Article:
# Circuit to provide 0-5 V output proportional to 0-30 A from C.T?

I want to design a circuit to protect oveload current of 30A.I have a controller board(PLC) which accepts the voltage range of 0-5 as an input and C.T with 1:7000 turns which can maesure 0.5 -60 A(RMS) value with burden resistance of 47 ohm(recommended).My question is how should i design a circuit which porvides 0-5 V output proportional to 0-30 A(RMS).

I'll assume you want "average reading" equivalent to RMS for a sinusoidal input. If you want "true RMS" you'll have to add a more complex conversion circuit. This is the same principle used in non-"true-RMS" multimeters.

The transformer gives you (60A/7000) * 47 = 402.8mV RMS AC full scale (full scale of the transformer)

So you need to convert an AC input of 402.8mV/2.0 = 201.4mV RMS into 5VDC (30A in for 5.0V out)

Here is one of many of possible precision rectifier circuits:-

It shunts the input resistor a bit, so 47.22 ohms can be used as the burden resistor to give you 47 ohms equivalent as recommended.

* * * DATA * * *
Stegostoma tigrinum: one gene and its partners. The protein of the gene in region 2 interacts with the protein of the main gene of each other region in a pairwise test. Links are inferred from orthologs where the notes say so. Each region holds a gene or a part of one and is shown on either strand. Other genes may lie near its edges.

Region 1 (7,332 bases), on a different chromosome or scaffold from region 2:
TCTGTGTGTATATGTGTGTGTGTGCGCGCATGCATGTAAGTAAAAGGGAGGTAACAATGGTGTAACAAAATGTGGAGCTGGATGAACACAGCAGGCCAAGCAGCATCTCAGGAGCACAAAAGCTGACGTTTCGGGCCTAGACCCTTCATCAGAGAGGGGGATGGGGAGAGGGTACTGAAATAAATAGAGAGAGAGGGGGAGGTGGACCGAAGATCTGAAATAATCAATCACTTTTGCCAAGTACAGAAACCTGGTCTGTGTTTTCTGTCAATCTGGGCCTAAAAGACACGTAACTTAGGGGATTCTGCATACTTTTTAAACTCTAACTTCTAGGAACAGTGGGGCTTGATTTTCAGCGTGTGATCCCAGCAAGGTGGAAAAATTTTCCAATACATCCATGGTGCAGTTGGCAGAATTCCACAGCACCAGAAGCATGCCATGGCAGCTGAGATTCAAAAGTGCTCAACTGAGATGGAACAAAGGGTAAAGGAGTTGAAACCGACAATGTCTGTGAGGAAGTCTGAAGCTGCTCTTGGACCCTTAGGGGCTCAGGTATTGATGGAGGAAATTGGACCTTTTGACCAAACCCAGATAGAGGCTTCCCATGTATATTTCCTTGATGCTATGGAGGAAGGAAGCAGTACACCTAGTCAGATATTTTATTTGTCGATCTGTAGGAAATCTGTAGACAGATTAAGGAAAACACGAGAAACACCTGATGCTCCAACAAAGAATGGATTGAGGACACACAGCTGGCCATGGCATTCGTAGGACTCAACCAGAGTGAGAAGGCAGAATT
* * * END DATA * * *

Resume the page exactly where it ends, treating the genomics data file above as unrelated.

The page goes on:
You feed the output of that circuit into a low-pass filter. The sophistication depends on response time requirement and ripple. Look up a Sallen Key type, for example.

The input voltage was 201.4mV RMS, which is 284.8mV peak. The output voltage of our absolute value circuit will also be 284.8mV peak. The filter will find the average of the absolute value circuit output, which we know to be (since it's equivalent to the average value of half a sine wave) $V_{PK}\cdot 2\over\pi$ = 181.3mV (assuming a filter gain of 1.0).

You then simply need an amplifier with a gain of $5.0 \over 0.1813$ = 27.58 to give a 5V output for 30A.

Edit: The full wave rectifier circuit shown works as shown below:

The output voltage is $2V_B - V_A$

For positive inputs, $V_B$ =0 and $V_A$ = -Vin, so overall gain is +1

For negative inputs, $V_B$ = (2/3)Vin and $V_A$ = (1/3)Vin so overall gain is +1

• Thanks for your valueble suggestion.I'm not good in op-amp circuits.First I will try to understand how the circuit works.Will ask you if find any doubts :) Commented Apr 6, 2014 at 5:40
• Okay, it's really just a series arrangement of three building blocks after the burden resistor. Rectifier->Filter->output amplifier. Commented Apr 6, 2014 at 5:50
• @Pefhany, in your example,i didn't understand why o/p (from node 6) is given to inverting input through 1k ohm and diode. and filter part, could you please elaborate how it works for me Commented Apr 14, 2014 at 12:38
• @user3396484 1K and diode? Not sure what you're asking. Commented Apr 14, 2014 at 12:44
• @user3396484 see edit. Both amplifiers are required to make a full wave rectifier. Commented Apr 14, 2014 at 15:32